Historically, Michigan courts have held that a disappointed bidder does not have standing to bring a claim based on an award of a contract to another bidder. Detroit v Wayne Circuit Judges , 128 Mich 438, 439, 87 NW 376 (1901) (reasoning that a bidder does not have standing); Talbot Paving Co v Detroit , 109 Mich 657, 660, 662, 67 NW 979 (1896) (holding that a bidder whose bid was rejected does not have a right of action to recover profits because the charter stating that award of the contract should be to the lowest bidder was passed for the protection of the taxpayer, not for the benefit of the bidder); see also Lasky v City of Bad Axe , 352 Mich 272, 276, 89 NW2d 520 (1958). Thus, in the past, the "disappointed bidder rule" prevented claims by a bidder who was passed over for award of a government project.
Despite the "disappointed bidder rule" prohibiting suit against an owner for lack of standing, the Michigan Court of Appeals has allowed claims by a disappointed bidder against an engineer for tortious interference with a business expectation. Joba Constr. Co. v Burns & Roe, Inc. , 121 Mich. App. 615 (Mich. Ct. App. 1982). In Joba, the court reasoned that as the lowest bidder, plaintiff had a valid business expectancy that was interfered with by the consulting firm when the firm advised the owner not to award the contract to the lowest bidder because it was "unqualified."
In addition to Joba allowing a claim against an architect by a disappointed bidder, a 2010 Supreme Court of Michigan case may provide standing to a contractor to bring a claim against the owner. The case of Lansing Sch. Educ. Ass'n v Lansing Bd. Of Educ. , 487 Mich. 349 (Mich. 2010) broadened the landscape on standing by providing that "[a] litigant may have standing . . . if the litigant has a special injury or right, or substantial interest, that will be detrimentally affected in a manner different from the citizenry at large . . . ." Lansing Sch. Educ. Ass'n v Lansing Bd. Of Educ. , 487 Mich. 349, 372 (Mich. 2010). Although the Lansing case did not involve a "disappointed bidder", this case may open the door for contractors to assert claims of wrongful award of contracts. When a contractor submits its bid for the work in response to an owner's bid invitation, the lowest bidding contractor may reasonably expect to be awarded the project, in accordance with bid documents which state that the lowest responsible bidder will receive the work. Arguably, where an owner decides in bad faith or through fraud to award the contract to anyone other than the lowest responsible bidder, the contractor has a special injury or right that is affected different from the citizenry at large, and under Lansing , may have standing to bring its claim.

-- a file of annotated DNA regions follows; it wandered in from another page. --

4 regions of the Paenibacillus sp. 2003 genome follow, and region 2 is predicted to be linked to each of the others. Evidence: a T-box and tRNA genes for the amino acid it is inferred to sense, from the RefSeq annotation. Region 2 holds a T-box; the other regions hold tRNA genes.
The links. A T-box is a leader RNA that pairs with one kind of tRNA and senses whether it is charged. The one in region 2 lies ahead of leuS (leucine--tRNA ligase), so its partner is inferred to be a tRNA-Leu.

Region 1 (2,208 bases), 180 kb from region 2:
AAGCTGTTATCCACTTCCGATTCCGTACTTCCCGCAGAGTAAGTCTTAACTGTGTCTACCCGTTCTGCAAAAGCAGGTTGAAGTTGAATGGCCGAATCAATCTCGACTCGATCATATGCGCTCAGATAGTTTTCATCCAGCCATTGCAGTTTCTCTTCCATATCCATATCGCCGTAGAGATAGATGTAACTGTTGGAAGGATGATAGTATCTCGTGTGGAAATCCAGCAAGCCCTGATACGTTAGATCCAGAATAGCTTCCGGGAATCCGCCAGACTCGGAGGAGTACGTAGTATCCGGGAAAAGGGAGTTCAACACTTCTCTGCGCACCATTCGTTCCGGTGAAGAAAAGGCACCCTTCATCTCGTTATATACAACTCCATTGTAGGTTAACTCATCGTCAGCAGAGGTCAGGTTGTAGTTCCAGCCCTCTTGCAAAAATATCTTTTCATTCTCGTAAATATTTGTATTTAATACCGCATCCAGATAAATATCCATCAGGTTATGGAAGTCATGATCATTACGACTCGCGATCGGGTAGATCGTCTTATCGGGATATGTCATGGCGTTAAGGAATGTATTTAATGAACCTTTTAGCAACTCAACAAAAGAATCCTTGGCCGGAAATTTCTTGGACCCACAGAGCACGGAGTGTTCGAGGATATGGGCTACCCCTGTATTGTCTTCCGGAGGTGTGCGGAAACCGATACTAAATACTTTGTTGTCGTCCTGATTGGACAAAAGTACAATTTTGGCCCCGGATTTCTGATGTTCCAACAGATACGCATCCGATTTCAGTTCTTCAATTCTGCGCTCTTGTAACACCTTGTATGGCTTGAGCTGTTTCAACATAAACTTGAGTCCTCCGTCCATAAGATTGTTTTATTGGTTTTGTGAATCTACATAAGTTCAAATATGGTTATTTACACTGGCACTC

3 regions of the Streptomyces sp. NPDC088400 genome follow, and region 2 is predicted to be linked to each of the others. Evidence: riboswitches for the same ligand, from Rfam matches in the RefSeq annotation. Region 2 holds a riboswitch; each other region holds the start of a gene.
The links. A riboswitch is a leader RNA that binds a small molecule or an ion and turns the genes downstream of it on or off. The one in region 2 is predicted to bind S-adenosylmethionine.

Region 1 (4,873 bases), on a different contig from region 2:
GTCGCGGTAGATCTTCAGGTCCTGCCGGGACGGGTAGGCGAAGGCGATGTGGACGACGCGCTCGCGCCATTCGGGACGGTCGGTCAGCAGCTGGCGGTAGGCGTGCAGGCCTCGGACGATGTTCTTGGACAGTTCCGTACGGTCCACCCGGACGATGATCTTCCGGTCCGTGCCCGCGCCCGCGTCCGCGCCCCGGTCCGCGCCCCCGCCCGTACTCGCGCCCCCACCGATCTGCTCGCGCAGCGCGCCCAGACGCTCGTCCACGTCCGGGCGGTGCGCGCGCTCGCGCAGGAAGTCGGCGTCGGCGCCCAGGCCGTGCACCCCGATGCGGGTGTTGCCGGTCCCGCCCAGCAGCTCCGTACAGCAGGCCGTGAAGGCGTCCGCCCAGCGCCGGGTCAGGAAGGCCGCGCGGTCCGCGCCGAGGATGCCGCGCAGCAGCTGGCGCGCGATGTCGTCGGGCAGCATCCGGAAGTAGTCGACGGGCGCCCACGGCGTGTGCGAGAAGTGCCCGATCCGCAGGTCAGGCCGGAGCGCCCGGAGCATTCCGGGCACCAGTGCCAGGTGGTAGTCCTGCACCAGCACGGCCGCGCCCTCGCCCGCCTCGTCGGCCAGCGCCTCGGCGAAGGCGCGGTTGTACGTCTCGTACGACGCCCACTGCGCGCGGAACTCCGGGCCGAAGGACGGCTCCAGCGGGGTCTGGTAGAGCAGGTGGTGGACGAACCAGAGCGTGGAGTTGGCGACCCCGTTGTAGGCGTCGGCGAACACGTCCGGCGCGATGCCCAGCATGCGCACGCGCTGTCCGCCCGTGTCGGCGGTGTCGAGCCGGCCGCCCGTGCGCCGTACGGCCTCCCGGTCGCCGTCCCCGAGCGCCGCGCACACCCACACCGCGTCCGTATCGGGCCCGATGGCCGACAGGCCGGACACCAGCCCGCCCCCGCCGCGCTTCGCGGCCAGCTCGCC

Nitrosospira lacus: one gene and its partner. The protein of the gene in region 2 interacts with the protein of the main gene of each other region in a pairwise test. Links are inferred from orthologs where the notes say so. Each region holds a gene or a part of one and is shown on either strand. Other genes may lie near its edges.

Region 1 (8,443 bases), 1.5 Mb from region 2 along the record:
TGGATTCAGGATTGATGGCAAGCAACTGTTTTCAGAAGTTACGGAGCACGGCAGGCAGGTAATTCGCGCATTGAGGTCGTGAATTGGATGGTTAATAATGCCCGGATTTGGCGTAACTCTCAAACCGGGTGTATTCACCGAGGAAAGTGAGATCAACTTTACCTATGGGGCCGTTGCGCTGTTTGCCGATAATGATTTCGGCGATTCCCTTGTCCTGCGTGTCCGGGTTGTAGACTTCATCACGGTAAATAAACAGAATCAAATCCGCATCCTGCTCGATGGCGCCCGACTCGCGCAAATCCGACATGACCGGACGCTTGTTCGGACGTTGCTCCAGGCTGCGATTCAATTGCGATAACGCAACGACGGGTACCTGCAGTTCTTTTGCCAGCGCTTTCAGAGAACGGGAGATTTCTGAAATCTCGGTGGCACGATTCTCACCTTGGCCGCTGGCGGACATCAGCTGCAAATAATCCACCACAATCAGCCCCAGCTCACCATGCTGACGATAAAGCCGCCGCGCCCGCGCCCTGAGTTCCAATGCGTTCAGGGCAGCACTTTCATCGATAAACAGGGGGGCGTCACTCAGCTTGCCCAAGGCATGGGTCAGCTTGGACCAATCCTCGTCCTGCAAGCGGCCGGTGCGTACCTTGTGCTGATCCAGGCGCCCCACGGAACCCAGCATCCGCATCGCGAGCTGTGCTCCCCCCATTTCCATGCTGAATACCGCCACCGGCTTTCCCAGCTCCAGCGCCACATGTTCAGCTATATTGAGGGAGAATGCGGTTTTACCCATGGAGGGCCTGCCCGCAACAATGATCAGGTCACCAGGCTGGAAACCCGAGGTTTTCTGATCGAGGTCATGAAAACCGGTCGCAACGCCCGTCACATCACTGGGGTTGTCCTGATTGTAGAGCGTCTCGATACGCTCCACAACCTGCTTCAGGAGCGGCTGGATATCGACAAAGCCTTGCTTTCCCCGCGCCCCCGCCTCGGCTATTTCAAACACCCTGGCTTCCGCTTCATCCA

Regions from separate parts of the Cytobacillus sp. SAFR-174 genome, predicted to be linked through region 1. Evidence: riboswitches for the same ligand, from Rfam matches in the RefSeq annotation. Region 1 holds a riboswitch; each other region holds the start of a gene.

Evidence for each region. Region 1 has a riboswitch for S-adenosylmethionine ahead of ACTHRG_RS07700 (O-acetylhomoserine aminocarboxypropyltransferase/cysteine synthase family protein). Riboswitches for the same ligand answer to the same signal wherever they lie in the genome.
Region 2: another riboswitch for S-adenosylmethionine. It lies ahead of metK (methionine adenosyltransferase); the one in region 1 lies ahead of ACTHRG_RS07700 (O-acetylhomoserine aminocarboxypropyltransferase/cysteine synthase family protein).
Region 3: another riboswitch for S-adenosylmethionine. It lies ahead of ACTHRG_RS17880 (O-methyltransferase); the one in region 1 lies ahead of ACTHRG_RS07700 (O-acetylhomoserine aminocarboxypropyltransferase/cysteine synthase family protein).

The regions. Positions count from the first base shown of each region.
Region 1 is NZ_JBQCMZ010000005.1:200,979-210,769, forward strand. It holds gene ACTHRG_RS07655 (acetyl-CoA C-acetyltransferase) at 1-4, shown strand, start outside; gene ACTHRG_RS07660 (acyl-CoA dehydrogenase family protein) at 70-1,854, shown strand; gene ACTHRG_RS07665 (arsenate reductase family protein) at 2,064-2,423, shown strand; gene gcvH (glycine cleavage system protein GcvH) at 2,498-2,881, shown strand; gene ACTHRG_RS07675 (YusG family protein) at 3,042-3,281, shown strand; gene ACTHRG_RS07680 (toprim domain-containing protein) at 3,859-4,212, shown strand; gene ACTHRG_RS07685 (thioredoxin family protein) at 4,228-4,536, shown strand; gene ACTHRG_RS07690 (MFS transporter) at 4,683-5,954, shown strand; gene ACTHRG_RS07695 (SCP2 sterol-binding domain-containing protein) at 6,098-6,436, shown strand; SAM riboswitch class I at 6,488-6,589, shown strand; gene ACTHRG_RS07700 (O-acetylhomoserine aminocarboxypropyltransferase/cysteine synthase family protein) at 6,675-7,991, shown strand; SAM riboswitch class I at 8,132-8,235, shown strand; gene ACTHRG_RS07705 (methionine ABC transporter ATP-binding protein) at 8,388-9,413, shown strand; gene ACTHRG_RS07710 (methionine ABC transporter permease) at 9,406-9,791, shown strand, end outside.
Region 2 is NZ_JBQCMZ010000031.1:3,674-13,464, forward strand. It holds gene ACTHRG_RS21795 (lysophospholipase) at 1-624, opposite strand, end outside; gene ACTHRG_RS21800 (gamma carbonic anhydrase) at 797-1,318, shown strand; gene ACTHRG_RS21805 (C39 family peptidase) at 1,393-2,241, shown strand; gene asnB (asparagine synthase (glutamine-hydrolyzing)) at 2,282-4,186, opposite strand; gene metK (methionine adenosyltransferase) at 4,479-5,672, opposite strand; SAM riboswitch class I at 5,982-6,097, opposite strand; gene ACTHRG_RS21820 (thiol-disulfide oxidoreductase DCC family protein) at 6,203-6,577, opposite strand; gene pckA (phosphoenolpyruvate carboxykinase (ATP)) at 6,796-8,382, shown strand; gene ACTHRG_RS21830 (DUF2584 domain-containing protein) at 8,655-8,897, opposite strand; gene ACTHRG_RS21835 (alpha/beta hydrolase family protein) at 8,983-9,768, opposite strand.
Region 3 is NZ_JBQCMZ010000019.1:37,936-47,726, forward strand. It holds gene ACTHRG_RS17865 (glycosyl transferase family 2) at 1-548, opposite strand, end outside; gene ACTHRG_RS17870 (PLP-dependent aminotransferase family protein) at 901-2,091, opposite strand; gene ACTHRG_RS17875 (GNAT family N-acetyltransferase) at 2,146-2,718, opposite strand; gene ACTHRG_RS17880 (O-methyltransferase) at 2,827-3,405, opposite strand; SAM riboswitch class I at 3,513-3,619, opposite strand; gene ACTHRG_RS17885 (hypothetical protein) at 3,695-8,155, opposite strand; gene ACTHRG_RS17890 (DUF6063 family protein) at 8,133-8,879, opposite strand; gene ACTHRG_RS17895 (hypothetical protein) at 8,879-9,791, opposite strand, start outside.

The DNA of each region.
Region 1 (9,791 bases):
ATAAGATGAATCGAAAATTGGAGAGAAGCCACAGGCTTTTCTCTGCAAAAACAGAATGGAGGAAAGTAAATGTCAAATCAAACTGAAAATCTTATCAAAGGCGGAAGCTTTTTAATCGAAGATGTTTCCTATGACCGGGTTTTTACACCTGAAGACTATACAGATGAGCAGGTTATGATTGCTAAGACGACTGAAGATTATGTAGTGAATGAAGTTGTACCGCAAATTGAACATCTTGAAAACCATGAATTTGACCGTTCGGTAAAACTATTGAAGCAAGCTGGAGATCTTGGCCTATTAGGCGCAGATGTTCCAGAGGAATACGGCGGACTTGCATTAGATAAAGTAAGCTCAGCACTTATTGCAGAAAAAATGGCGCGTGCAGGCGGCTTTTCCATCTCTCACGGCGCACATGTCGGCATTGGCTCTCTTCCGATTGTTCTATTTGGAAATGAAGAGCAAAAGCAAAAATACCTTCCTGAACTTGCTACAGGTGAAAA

Despite the trend created by Joba and Lansing , the recent case of Cedroni Associates, Inc. v Tomblinson, Harburn Associates, Architects & Planners, Inc. , No. 142339 (Mich. July 27, 2012) seems to add another layer to the inquiry whether a contractor deserves a day in court to challenge the bidding process. Although Cedroni involved a claim by a disappointed bidder against an architect for tortious interference, the Supreme Court offered important insight on the issue, in holding that the bidder did not have any reasonable business expectancy to assert this claim. Aware it was the lowest bidder, the plaintiff contractor was bypassed on the award and the project was awarded to the second lowest bidder due to an alleged improper recommendation by the architect. The trial court held that the plaintiff did not have a valid business expectancy, since under the bid documents the award was to be made to the "lowest responsible bidder", and the owner-district expressly retained discretion in determining whether the bidder was "responsible". On appeal, the Court of Appeals reversed on this issue, holding that there was a genuine issue of material fact as to whether the plaintiff could have had a reasonable business expectation. In the Supreme Court of Michigan, the majority (pointing to Detroit v Wayne Circuit Judge) reasoned that the plaintiff had no valid business expectancy since it would historically have no standing to bring suit to challenge the award to another bidder. Additionally, the majority reasoned that since the bidding documents expressly reserved the owner-district's right to accept or reject any or all bids, the owner-district had broad discretion in awarding the contract and the bidder could not have had a realistic business expectation.